Special needs trusts have been used for many years. However, there are two factors that are changing and parents need to be aware of them, says the article “Special-Needs Trusts: How They Work and What Has Changed” from The Wall Street Journal. For one thing, many people with disabilities and chronic illnesses are leading much longer lives because of medical advances. As a result, they are often outliving their parents and primary caregivers. This makes planning for the long term more critical.
Second, there have been significant changes in tax laws, specifically laws concerning inherited retirement accounts.
Special needs planning has never been easy because of the many unknowns. How much care will be needed? How much will it cost? How long will the special needs individual live? Tax rules are complex and coordinating special needs planning with estate planning can be a challenge. A 2018 study from the University of Illinois found that less than 50% of parents of children with disabilities had planned for their children’s future. Parents who had not done any planning told researchers they were just overwhelmed.
Here are some of the basics:
A Special Needs Trust or Supplemental Needs Trust (SNT), is created to protect the assets of a person with a disability, including mental or physical conditions. The trust may be used to pay for various goods and services, including medical equipment, education, home furnishings, etc.
A trustee is appointed to manage all and any spending. The beneficiary has no control over assets inside the trust. The assets are not owned by the beneficiary, so the beneficiary should continue to be eligible for government programs that limit assets, including Supplemental Security Income or Medicaid (Medi-Cal in California).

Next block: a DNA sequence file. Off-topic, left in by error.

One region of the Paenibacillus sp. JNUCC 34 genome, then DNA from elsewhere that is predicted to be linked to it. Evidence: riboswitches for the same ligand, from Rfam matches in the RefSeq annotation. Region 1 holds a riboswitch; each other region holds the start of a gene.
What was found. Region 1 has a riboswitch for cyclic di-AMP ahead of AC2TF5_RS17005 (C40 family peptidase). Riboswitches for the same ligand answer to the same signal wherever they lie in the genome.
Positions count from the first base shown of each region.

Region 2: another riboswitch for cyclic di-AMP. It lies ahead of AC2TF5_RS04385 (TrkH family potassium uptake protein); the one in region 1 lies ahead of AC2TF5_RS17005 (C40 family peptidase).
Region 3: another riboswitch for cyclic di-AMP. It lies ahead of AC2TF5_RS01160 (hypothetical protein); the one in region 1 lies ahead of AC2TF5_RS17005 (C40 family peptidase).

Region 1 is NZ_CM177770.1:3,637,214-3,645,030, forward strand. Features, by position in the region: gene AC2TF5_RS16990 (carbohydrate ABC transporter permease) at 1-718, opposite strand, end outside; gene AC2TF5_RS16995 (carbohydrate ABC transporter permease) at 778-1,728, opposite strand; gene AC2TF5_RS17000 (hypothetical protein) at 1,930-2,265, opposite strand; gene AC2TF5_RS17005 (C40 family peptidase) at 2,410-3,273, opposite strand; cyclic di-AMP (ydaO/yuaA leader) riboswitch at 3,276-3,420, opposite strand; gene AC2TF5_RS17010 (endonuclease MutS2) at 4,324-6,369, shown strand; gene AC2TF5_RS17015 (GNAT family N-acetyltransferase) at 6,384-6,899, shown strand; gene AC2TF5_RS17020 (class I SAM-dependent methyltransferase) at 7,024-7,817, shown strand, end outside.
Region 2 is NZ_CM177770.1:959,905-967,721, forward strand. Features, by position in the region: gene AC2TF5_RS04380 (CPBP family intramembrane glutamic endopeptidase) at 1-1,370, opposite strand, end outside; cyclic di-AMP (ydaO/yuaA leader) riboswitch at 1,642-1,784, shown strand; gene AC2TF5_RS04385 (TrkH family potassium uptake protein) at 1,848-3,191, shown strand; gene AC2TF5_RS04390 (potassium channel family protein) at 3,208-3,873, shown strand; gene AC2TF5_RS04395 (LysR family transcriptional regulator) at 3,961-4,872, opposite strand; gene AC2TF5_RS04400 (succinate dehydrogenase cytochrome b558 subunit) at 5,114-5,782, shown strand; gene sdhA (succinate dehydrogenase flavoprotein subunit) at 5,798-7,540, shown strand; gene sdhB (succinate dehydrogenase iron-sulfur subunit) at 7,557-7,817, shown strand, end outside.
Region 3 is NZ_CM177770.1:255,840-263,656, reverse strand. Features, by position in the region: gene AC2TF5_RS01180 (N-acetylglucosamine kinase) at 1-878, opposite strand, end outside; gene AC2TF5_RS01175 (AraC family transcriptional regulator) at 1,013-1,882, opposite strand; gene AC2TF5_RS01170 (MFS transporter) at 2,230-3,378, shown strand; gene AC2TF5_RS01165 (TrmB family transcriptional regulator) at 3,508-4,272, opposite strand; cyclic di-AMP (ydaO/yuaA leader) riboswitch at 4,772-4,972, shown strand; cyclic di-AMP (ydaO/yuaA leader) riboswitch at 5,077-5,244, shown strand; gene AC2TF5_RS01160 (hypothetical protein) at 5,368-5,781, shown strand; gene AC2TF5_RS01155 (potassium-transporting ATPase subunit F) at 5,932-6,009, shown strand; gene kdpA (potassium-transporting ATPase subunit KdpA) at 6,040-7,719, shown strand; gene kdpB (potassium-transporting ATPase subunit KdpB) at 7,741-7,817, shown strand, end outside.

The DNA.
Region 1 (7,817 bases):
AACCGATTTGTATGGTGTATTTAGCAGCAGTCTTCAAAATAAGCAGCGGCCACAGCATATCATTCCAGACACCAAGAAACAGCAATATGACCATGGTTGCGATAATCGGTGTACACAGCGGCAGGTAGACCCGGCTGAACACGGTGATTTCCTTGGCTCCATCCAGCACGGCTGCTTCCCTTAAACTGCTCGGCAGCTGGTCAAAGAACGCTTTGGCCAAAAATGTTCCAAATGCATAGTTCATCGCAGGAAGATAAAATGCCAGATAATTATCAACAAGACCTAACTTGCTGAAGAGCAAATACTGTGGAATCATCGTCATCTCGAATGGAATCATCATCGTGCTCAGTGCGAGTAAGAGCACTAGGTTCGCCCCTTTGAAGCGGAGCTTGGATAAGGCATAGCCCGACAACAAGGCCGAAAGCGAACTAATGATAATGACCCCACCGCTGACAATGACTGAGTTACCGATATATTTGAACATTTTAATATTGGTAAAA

There are different types of Special Needs Trusts: pooled, first party and third party. They are not simple entities to create, so it’s important to work with an experienced estate attorney who is familiar with these trusts.
To fund the trust after parents have passed, they could name the Special Needs Trust as the beneficiary of their IRA, so withdrawals from the account would be paid to the trust to benefit their child. There will be required minimum distributions (RMDs), because the IRA would become an Inherited IRA and the trust would need to take distributions.
The SECURE Act from 2019 ended the ability to stretch out RMDs for inherited traditional IRAs from lifetime to ten years. However, the SECURE Act created exceptions: individuals who are disabled or chronically ill are still permitted to take distributions over their lifetimes. This has to be done correctly, or it won’t work. However, done correctly, it could provide income over the special needs individual’s lifetime.
The strategy assumes that the SNT beneficiary is disabled or chronically ill, according to the terms of the tax code. The terms are defined very strictly and may not be the same as the requirements for SSI or Medicaid.
The traditional IRA may or may not be the best way to fund an SNT. It may create larger distributions than are permitted by the SNT or create large tax bills. Roth IRAs or life insurance may be the better options.
The goal is to exchange assets, like traditional IRAs, for more tax-efficient assets to reach post-death planning solutions for the special needs individual, long after their parents and caregivers have passed.
For more information, contact us.
Reference: The Wall Street Journal (June 3, 2021) “Special-Needs Trusts: How They Work and What Has Changed”